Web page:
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Debt limit brink could be ‘too close for comfort’ by mid-June, independent forecasters predict

BY: CAITLIN EMMA | 02/22/2023 09:00 AM EST

The federal government could default on its debt this summer or early fall, although the official date depends heavily on the upcoming tax season, the Bipartisan Policy Center said Wednesday.

If tax revenues fall far short of expectations, the “X-date,” when the Treasury Department can’t meet its financial obligations, could move up dramatically. Just ahead of the June 15 deadline for quarterly tax receipts, the nation could approach the verge of default in a “too close to comfort situation” before that mid-June cash boost helps the country pay on its loans for a few more weeks or months, the think tank warned.

The predicted range “reflects, in part, the considerable uncertainty in our nation’s current economic outlook,” said Shai Akabas, the group’s director of economic policy. Congress should begin bipartisan negotiations now to the raise the $31.4 trillion debt limit, injecting some “certainty into the U.S. and global economy,” Akabas said.

Key context: The Bipartisan Policy Center’s latest estimate takes into account recent federal projections, including the latest prediction from the Congressional Budget Office that the federal government will run out of cash sometime between July and September, foreshadowing a potential debt ceiling standoff in the middle of Congress’ scheduled August recess.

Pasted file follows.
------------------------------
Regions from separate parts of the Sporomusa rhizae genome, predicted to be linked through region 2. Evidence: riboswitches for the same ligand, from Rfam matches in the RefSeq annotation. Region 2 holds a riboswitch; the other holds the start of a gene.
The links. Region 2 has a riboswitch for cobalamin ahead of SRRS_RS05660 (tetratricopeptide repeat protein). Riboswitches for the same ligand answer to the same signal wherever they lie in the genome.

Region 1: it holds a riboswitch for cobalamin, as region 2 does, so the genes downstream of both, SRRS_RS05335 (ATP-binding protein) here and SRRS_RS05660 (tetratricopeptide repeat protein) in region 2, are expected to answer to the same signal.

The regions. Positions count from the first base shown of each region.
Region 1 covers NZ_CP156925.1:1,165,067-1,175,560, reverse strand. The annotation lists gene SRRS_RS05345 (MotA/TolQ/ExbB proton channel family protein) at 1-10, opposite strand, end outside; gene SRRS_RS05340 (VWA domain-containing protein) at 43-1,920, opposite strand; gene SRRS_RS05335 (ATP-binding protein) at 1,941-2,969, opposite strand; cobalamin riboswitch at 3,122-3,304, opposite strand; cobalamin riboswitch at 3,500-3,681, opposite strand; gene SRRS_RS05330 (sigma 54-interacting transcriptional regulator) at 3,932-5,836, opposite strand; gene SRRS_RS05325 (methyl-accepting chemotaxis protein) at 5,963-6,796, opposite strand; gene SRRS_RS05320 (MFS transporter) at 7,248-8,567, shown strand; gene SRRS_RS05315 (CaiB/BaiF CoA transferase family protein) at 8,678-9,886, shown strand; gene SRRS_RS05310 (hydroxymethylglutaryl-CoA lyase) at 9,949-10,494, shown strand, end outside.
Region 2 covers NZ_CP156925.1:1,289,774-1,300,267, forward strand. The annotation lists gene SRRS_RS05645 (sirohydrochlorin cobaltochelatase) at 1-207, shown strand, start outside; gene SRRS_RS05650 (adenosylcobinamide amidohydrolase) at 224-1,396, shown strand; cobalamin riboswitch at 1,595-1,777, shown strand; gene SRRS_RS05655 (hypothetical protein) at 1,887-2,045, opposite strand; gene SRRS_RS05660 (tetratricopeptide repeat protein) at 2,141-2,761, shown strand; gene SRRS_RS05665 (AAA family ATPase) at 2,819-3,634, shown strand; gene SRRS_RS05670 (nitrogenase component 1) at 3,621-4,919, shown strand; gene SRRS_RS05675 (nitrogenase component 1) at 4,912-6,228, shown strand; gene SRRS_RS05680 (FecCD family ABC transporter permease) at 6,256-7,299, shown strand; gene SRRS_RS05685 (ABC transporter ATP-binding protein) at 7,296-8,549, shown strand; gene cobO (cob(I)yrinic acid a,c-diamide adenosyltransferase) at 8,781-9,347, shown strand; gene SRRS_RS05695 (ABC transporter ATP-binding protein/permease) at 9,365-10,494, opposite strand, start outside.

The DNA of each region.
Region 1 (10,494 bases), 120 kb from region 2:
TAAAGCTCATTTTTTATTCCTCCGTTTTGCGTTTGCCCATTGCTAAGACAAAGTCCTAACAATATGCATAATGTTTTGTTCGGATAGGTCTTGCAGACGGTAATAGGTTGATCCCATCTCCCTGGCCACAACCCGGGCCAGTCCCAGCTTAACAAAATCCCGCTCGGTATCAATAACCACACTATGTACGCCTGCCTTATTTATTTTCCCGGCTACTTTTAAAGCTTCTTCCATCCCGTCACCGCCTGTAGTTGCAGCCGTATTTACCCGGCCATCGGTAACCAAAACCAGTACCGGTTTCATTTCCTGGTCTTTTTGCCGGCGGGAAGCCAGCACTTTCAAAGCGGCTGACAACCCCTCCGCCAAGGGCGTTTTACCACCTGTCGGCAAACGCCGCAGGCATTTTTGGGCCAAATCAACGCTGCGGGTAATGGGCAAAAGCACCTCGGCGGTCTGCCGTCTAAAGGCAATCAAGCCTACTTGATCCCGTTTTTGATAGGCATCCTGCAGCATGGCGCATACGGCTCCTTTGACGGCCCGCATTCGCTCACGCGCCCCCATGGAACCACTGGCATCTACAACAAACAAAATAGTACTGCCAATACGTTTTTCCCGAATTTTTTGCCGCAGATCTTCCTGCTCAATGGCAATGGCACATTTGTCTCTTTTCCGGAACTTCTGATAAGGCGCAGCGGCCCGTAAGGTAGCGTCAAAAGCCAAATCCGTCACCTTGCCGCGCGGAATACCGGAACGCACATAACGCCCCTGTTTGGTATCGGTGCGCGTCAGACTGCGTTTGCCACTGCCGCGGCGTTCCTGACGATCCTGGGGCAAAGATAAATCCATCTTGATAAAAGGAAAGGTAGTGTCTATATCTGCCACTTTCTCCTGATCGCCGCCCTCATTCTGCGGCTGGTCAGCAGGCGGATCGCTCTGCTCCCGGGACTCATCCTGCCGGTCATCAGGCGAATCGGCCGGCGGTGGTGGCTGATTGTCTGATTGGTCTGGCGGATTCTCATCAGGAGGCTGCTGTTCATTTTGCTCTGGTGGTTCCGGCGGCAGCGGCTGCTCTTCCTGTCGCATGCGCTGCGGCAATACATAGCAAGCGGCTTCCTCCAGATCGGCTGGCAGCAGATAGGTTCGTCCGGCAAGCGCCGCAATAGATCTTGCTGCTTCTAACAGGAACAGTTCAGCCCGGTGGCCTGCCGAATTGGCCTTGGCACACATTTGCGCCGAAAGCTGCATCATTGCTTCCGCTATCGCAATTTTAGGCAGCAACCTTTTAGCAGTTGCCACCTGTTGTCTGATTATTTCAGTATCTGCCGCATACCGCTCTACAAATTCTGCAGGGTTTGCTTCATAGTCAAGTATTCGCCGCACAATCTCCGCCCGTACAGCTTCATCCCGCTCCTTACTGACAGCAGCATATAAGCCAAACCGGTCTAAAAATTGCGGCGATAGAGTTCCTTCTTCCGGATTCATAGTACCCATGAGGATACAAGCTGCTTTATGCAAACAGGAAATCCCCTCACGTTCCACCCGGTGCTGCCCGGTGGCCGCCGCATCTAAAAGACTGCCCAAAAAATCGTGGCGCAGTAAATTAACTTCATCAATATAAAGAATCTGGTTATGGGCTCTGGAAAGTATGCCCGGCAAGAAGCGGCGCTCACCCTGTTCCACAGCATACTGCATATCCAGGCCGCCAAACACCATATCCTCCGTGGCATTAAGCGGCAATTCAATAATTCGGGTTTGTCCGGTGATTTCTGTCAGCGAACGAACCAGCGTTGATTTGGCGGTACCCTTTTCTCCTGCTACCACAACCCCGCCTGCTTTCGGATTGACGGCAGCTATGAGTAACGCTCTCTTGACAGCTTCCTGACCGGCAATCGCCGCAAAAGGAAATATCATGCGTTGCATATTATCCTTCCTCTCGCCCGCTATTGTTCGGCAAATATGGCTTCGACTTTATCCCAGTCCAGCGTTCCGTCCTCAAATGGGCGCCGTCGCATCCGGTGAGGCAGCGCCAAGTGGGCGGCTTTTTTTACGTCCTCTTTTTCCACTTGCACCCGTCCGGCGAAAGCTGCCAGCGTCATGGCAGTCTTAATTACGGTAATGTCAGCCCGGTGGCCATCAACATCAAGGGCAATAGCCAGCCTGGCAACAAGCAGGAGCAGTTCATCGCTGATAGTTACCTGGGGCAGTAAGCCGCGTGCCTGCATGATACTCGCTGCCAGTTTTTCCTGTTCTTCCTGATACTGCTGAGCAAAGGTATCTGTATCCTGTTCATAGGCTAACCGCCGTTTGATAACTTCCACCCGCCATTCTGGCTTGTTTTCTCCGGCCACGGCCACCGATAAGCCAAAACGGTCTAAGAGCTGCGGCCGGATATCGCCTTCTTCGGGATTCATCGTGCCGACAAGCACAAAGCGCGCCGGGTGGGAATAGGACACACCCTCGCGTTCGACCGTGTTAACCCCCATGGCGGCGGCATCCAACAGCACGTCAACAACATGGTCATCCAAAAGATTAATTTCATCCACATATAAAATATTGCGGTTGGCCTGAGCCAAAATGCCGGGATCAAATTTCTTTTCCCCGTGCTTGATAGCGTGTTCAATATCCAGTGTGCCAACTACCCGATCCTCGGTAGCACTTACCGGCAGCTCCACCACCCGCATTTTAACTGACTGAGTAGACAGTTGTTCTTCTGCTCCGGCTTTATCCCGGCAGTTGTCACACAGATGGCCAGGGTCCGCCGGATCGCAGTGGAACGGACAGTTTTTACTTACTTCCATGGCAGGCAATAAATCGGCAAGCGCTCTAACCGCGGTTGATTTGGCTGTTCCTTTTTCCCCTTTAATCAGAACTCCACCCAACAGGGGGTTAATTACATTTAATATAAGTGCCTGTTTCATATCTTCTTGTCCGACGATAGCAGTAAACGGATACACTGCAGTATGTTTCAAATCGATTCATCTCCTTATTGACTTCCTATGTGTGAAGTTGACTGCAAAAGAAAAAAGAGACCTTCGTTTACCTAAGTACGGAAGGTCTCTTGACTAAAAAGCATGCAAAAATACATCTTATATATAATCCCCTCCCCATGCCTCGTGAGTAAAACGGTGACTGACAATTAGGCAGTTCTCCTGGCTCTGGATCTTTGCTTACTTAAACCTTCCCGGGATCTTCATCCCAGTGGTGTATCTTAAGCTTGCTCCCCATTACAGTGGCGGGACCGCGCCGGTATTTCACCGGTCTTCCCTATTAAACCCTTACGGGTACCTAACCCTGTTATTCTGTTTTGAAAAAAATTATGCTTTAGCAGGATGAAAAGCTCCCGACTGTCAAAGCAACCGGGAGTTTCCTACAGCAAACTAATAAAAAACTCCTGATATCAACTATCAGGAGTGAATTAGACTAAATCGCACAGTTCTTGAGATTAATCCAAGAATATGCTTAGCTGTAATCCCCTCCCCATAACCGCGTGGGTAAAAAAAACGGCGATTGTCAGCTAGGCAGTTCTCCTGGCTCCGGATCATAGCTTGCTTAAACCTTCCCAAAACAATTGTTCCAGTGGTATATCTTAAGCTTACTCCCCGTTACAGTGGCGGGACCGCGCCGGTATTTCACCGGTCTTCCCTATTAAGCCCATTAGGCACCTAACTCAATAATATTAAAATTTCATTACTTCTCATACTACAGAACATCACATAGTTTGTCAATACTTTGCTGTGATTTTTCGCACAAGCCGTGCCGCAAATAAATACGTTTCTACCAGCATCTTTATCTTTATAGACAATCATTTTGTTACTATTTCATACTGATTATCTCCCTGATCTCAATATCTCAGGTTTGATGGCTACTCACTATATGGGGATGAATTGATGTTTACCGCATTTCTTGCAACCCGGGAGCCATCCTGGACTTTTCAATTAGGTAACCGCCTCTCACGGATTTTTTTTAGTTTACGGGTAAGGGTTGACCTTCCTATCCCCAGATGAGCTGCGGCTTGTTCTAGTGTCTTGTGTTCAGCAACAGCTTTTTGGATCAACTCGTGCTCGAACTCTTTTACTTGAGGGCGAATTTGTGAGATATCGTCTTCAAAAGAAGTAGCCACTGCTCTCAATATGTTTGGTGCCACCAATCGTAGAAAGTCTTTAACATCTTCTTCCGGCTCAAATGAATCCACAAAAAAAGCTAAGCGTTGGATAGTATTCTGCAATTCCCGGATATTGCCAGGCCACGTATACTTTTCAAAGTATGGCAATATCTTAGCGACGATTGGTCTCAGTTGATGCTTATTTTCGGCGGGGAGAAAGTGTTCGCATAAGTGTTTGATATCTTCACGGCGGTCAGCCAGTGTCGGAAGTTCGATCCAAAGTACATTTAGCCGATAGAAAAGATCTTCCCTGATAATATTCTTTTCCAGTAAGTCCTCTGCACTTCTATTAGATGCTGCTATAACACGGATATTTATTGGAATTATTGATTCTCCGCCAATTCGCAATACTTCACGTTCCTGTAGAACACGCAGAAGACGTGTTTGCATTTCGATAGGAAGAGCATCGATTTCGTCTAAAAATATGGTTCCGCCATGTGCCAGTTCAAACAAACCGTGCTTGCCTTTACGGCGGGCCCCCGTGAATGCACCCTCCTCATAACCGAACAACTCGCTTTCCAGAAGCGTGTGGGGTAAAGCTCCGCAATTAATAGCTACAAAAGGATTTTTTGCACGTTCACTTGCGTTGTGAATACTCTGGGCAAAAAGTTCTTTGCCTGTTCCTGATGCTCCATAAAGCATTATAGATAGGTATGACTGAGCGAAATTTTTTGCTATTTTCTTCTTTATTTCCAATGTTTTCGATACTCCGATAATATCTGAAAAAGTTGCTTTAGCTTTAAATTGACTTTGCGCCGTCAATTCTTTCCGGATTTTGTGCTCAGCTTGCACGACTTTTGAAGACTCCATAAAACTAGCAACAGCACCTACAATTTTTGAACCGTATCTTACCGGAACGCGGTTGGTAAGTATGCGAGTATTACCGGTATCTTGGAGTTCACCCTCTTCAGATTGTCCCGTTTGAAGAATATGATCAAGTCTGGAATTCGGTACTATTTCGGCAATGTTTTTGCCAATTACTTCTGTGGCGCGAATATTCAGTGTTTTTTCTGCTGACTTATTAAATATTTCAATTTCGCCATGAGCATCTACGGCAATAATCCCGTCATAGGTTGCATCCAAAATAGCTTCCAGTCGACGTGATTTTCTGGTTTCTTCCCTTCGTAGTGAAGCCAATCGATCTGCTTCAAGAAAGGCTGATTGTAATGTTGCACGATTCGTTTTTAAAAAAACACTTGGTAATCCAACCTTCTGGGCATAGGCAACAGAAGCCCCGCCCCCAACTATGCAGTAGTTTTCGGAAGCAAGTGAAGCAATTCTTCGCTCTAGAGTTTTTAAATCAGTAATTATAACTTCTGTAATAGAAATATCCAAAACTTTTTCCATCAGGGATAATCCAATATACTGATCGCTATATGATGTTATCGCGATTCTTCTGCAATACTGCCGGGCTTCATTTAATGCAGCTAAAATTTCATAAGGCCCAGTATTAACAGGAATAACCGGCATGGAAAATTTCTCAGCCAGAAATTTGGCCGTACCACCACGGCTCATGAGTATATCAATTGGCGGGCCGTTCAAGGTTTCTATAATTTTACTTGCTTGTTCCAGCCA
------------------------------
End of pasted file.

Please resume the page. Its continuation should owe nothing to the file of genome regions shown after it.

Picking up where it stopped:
Treasury Secretary Janet Yellen has previously warned congressional leaders that the agency will likely have enough resources to keep paying bills on time through at least early June, between cash on hand and so-called “extraordinary measures” to stretch the government’s borrowing ability.

What’s next: Federal budget experts and economists say the X-date range will narrow, particularly as the tax season evolves. The Bipartisan Policy Center noted that the government is expected to spend more than $3 trillion and take in about $2.5 trillion between now and June.

Fluctuation of just a few hundred billion dollars in either direction could “markedly affect the X-date,” the think tank notes.

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